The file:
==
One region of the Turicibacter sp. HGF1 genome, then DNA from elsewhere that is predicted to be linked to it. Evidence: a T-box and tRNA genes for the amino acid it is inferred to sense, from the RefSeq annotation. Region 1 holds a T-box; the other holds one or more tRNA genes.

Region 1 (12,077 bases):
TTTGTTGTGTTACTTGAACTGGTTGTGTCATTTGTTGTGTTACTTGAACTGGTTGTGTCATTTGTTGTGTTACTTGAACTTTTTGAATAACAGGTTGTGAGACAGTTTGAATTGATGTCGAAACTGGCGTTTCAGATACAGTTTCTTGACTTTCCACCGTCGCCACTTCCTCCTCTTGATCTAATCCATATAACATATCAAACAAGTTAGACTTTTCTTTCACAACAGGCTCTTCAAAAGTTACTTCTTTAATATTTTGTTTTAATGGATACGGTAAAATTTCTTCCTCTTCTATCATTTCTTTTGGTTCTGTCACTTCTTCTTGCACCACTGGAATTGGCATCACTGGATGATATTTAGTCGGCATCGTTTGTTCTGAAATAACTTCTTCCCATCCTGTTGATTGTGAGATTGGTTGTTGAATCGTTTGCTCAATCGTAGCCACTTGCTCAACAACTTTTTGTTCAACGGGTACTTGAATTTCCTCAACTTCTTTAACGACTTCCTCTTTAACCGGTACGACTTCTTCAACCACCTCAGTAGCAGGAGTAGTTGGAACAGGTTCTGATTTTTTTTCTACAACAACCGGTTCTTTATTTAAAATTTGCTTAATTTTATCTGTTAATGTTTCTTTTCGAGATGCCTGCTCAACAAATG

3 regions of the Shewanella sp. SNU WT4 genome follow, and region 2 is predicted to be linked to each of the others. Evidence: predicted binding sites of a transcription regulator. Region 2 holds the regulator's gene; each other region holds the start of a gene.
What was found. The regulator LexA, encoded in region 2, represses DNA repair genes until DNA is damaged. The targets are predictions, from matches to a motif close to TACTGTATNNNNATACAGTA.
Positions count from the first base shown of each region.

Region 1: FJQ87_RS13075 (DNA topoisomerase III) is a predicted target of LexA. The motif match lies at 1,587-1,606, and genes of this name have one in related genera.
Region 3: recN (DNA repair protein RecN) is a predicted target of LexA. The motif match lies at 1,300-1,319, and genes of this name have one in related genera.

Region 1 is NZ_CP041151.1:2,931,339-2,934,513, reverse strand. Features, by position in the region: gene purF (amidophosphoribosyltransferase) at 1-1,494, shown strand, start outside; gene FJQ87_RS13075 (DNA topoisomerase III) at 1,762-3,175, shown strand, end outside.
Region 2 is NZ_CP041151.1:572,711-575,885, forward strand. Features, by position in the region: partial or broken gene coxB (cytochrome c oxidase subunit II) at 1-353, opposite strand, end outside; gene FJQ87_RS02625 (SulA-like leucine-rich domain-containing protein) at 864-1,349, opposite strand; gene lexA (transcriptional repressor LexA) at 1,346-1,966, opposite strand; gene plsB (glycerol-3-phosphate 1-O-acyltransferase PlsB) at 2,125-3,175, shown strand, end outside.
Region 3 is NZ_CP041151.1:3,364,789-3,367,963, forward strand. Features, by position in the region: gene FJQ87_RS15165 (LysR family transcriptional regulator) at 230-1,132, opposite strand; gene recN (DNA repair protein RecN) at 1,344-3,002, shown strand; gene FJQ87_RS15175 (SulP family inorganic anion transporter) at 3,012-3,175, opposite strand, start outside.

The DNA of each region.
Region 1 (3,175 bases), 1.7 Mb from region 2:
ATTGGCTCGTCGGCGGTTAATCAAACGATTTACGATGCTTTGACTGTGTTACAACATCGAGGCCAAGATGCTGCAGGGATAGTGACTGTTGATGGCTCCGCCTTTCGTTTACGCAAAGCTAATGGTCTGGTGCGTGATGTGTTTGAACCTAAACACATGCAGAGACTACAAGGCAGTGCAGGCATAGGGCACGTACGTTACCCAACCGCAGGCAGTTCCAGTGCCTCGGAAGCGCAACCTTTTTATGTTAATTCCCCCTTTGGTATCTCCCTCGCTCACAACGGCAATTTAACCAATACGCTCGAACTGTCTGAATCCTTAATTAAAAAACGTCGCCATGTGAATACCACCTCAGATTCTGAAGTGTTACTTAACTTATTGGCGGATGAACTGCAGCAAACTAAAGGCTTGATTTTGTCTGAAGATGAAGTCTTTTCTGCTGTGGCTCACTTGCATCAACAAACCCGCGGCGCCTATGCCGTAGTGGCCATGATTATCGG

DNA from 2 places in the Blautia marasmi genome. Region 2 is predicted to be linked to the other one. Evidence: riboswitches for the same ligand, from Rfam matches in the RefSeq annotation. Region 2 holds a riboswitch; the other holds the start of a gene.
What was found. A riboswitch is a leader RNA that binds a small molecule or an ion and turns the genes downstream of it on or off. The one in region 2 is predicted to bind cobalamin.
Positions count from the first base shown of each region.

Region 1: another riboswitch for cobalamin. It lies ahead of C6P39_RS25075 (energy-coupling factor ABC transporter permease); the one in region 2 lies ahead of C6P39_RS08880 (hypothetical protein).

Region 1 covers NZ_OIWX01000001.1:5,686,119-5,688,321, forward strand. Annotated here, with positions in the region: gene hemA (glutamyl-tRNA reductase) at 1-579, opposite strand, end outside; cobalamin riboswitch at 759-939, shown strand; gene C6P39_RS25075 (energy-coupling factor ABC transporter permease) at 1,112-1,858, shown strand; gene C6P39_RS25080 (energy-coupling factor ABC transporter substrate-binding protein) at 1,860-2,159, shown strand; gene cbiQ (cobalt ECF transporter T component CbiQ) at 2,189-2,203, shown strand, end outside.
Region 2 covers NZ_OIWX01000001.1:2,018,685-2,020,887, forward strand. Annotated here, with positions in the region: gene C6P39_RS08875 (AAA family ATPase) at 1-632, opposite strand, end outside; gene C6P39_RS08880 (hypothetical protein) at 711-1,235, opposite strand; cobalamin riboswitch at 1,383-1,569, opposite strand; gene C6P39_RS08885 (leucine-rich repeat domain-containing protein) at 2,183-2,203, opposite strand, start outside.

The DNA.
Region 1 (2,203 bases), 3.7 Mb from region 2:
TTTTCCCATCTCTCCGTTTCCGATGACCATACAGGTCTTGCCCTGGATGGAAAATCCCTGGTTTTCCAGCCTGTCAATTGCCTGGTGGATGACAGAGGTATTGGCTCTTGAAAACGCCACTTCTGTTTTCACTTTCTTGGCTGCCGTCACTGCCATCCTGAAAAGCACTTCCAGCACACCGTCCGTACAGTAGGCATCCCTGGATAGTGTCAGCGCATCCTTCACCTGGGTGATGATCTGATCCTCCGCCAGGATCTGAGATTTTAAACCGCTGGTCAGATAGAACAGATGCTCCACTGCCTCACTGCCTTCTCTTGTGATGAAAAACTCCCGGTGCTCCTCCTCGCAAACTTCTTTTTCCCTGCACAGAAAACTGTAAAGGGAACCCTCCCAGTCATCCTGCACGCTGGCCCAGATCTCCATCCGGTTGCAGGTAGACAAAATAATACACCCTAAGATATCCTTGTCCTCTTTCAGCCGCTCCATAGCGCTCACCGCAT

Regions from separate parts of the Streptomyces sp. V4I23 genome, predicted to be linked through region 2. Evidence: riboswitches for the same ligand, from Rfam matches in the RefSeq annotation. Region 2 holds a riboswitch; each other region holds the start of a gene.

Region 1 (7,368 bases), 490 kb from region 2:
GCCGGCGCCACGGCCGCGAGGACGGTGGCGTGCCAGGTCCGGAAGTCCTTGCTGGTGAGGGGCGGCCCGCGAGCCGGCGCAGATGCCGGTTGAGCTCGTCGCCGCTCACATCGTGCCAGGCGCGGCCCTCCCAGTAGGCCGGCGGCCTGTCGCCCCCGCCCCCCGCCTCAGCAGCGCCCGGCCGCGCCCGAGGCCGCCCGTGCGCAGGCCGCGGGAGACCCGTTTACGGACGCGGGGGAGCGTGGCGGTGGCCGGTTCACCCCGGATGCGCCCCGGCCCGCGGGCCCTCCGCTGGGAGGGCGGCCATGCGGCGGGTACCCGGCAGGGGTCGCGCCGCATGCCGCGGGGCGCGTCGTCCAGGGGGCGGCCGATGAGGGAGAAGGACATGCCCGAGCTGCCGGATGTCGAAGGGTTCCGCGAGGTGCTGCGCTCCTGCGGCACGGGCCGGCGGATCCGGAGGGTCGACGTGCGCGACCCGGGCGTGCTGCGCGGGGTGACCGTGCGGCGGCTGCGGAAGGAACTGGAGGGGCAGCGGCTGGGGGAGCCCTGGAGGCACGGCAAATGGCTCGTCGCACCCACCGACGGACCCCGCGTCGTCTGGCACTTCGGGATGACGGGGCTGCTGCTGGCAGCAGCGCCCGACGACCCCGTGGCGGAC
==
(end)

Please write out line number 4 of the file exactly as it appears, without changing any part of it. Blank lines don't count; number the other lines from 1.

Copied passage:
3 regions of the Shewanella sp. SNU WT4 genome follow, and region 2 is predicted to be linked to each of the others. Evidence: predicted binding sites of a transcription regulator. Region 2 holds the regulator's gene; each other region holds the start of a gene.